Australia’s manufacturing sector occupies a precarious position right now. There are strong headwinds to contend with, from continuing supply chain uncertainty to growing recessionary fears. But there are also bright spots on the horizon, most apparent in the projections suggesting that Australian manufacturing will grow more than 1% annually through the middle of the decade and soon exceed $421 billion in yearly output.
The question facing each manufacturer is how to navigate the inevitable challenges in the coming months and years while capitalising on the growth opportunities taking shape. It will take a concerted effort. Most importantly, manufacturers must be willing and able to adapt, replacing the status quo with a strategy tailored to the peaks and valleys that lie ahead.
Of course, making the wrong changes can be even more disruptive than doing nothing at all. Manufacturers must be cautious not to undermine their operations or diminish their value in the pursuit of doing things differently. Likewise, companies must align their transformation efforts with their market, strategy, and means. A one-size-fits-all approach will not work. However, neither will one that’s overly customised.
We hope to find some middle ground between either extreme. In certain areas, all manufacturers, especially those involved with field service, will need to focus their attention to remain competitive. There are also certain operational and strategic solutions that can elevate any manufacturer’s inner workings. The companies that don’t just survive the next decade but become bigger and stronger in the process will follow a similar success strategy. We suggest it looks something like this:
1. Becoming a Data-Driven Business
After years of implementing technology to improve individual parts of production or administration, it’s time to adopt technology that integrates disparate data sources and combines multiple capabilities. Manufacturers that unify data, features, and solutions under one umbrella see significant increases in efficiency, intelligence, agility, and marked gains in innovation. No surprise, then, that digital manufacturers have an advantage over their competition, especially those less tech-mature, and that advantage grows every year. The winners and losers in Australian manufacturing are shifting. Those who come out on top will gain that lead with digital technology more than anything else.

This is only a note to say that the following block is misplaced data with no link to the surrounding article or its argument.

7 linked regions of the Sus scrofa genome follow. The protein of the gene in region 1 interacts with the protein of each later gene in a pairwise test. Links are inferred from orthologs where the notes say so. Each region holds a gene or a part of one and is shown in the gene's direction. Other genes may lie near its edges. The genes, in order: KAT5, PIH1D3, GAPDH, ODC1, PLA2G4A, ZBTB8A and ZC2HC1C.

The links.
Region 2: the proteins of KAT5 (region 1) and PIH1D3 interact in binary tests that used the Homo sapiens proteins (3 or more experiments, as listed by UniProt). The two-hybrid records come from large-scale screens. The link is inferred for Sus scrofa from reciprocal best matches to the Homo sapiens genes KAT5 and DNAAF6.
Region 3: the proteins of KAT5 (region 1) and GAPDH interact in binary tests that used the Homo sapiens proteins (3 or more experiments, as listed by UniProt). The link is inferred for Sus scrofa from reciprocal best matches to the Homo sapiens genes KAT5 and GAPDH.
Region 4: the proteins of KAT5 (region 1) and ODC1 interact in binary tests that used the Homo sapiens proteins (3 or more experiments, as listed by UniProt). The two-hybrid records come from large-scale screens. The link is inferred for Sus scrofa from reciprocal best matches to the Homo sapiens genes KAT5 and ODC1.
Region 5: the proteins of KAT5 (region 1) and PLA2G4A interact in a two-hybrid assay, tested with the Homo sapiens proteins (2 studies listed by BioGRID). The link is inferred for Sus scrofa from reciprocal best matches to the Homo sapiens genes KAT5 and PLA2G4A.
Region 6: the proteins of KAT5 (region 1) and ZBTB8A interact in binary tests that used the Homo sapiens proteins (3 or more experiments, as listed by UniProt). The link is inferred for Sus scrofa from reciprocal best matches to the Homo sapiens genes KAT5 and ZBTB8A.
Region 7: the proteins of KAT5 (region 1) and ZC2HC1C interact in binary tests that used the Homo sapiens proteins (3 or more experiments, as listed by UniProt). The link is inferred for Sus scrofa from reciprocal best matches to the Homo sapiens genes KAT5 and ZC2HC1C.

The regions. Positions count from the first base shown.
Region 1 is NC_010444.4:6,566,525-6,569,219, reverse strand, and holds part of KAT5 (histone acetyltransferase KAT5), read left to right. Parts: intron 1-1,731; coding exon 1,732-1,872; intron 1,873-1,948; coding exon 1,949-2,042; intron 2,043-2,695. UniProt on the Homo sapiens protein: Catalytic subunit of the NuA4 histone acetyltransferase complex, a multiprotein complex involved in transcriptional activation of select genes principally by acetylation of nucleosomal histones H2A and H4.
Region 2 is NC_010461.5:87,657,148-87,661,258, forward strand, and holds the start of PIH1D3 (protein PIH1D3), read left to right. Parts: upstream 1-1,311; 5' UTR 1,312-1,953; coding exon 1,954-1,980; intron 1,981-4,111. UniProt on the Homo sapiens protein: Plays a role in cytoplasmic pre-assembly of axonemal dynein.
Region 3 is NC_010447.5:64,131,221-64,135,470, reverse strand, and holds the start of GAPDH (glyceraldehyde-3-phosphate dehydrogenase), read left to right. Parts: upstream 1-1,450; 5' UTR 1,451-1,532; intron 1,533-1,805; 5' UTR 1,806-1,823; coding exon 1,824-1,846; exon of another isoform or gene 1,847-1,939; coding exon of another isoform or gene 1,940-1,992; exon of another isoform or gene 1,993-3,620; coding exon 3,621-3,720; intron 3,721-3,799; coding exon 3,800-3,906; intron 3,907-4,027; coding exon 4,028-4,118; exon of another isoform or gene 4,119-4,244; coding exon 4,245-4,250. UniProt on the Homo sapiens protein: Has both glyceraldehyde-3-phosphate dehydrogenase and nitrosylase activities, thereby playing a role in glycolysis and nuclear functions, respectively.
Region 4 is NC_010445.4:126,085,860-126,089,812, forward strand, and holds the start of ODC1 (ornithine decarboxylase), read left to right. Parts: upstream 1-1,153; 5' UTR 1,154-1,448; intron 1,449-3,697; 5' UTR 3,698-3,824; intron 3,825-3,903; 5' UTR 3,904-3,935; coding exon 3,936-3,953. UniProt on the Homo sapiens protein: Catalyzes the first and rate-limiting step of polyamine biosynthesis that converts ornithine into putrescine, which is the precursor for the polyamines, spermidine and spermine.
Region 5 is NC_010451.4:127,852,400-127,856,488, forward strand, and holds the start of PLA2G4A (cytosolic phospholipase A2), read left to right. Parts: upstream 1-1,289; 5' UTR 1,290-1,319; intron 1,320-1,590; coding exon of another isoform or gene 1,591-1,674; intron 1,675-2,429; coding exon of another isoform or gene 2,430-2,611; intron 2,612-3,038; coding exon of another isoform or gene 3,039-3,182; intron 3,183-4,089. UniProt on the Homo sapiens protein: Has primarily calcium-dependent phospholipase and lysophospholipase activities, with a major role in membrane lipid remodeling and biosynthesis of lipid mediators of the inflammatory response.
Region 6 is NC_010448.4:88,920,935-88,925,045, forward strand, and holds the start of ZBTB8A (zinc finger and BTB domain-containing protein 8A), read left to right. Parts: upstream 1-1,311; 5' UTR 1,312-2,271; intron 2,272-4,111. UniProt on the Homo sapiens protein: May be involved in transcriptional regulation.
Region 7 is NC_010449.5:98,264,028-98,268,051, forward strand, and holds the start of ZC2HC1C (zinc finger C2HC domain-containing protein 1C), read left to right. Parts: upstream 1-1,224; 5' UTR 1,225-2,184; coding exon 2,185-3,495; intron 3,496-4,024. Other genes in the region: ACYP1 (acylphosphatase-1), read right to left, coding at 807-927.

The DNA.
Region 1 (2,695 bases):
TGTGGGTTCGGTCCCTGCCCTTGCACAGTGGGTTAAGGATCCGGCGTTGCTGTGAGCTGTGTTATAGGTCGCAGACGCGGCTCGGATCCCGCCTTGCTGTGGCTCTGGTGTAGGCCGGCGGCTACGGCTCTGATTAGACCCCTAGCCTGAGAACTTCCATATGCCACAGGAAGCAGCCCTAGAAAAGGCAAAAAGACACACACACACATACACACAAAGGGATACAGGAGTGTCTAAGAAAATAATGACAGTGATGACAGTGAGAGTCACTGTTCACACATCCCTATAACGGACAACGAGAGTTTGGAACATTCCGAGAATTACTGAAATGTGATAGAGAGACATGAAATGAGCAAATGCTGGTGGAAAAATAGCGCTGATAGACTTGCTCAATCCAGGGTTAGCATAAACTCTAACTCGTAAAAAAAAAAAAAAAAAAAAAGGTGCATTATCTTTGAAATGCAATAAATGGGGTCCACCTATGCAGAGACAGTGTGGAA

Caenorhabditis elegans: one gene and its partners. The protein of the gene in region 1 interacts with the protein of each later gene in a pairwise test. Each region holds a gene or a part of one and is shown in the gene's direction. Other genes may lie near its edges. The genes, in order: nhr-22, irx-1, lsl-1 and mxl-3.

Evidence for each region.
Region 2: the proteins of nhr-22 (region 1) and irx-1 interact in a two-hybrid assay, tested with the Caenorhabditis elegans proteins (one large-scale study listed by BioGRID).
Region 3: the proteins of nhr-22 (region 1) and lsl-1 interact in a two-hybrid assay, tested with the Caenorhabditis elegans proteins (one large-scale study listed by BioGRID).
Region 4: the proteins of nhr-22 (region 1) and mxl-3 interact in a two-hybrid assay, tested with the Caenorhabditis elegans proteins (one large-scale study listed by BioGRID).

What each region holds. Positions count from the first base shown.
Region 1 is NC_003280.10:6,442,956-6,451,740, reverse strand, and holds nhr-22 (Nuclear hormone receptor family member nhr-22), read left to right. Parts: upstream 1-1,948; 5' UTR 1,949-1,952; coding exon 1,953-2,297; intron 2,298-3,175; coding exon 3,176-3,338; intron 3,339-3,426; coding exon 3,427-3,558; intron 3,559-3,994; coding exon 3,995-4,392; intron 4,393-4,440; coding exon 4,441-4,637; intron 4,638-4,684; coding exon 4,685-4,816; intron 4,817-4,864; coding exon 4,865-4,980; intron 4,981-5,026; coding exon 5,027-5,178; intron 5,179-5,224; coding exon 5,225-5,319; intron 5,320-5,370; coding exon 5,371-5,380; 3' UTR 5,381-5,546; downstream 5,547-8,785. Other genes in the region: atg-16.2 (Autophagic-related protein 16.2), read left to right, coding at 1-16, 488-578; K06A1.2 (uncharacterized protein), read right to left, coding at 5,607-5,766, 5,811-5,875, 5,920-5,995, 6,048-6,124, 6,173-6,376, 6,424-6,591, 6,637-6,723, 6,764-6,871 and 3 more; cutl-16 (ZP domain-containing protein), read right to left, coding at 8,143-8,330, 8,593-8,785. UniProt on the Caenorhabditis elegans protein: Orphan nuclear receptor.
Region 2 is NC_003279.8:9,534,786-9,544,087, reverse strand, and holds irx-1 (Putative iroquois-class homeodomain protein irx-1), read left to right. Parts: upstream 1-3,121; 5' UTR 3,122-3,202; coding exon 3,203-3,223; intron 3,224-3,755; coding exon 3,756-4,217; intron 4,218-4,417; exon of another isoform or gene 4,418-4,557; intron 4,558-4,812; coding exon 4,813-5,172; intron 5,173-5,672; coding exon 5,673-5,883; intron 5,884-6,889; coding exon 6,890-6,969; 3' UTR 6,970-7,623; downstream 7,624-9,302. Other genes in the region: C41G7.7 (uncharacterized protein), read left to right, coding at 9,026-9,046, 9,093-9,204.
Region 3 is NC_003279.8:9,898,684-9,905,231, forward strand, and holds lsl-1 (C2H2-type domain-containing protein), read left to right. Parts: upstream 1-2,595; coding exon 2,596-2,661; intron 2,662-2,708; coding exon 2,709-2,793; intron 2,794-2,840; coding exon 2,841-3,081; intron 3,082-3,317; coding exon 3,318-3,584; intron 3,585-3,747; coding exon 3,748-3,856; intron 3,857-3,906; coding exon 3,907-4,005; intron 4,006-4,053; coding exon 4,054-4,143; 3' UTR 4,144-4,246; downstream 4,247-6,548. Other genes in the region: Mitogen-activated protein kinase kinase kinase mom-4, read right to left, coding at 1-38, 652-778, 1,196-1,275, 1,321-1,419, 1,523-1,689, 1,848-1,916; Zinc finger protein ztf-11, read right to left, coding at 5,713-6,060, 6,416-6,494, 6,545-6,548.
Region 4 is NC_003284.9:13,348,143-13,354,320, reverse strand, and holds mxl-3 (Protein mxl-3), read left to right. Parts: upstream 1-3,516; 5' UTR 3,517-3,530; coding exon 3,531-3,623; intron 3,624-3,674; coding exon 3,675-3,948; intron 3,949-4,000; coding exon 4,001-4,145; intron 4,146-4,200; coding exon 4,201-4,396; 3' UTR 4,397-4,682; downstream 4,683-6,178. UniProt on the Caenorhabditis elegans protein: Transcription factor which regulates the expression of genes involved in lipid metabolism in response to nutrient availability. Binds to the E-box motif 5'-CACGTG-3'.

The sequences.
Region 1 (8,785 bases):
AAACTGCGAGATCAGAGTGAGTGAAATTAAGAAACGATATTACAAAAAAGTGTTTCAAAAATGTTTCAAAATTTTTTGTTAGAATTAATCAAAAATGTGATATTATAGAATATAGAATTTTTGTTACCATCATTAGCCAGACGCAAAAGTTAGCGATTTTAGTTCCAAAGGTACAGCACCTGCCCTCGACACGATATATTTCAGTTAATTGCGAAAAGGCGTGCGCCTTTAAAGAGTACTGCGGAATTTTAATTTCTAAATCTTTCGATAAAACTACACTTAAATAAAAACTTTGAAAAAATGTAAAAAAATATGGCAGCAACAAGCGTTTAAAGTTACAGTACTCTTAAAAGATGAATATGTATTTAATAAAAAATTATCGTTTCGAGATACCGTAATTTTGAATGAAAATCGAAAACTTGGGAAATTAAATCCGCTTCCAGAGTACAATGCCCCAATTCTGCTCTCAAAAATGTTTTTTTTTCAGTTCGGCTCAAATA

With that mandate in mind, choose technology that centralises as many pieces as possible onto a single platform to share data and synchronise capabilities. The alternative is integrating solutions through APIs, but that link isn’t as robust, flexible, or secure. Successful digital manufacturers will work with more technology and data but fewer vendors overall.
NetSuite ERP is pivotal for manufacturing businesses embracing data-driven operations, specifically focusing on IoT inputs and asset management. In a competitive landscape, data reigns supreme. NetSuite excels at aggregating data, from crucial IoT inputs to asset management details, and extending beyond machine-generated data to encompass human insights, easily captured in real-time from any device at any location. This practical data, encompassed by equipment, machinery, operational records, and customer interactions, offers a comprehensive view of business processes. The insights from this data enable real-time monitoring of production efficiency, inventory optimisation, and asset utilisation. NetSuite centralises this information, streamlining operations, reducing inefficiencies, and facilitating data-driven decision-making.
2. Address Labour Issues
Australian manufacturing has long struggled to find all the skilled (or even unskilled) workers it requires, and the Covid-19 pandemic only exacerbated that shortage. Public and private sector entities have both made efforts to expand the manufacturing talent pipeline. Still, shortages look likely for years to come and may get worse in many instances. When the demand for skilled workers exceeds the supply, manufacturers must retain their talent, boost their workforce’s productivity, and attract available talent away from the competition.
The right tech tools can help on all fronts. Today’s workers, whether current or prospective employees, want to use technology to make their workday more effective, efficient, and intuitive, and they will gravitate to employers that offer it. When technology optimises the workday, people are more productive (drastically so), leading to smaller staffing needs. Technology can solve the people problem in manufacturing, with the important caveat that to ensure adoption, workers must like using the tool and get meaningful benefits from having it.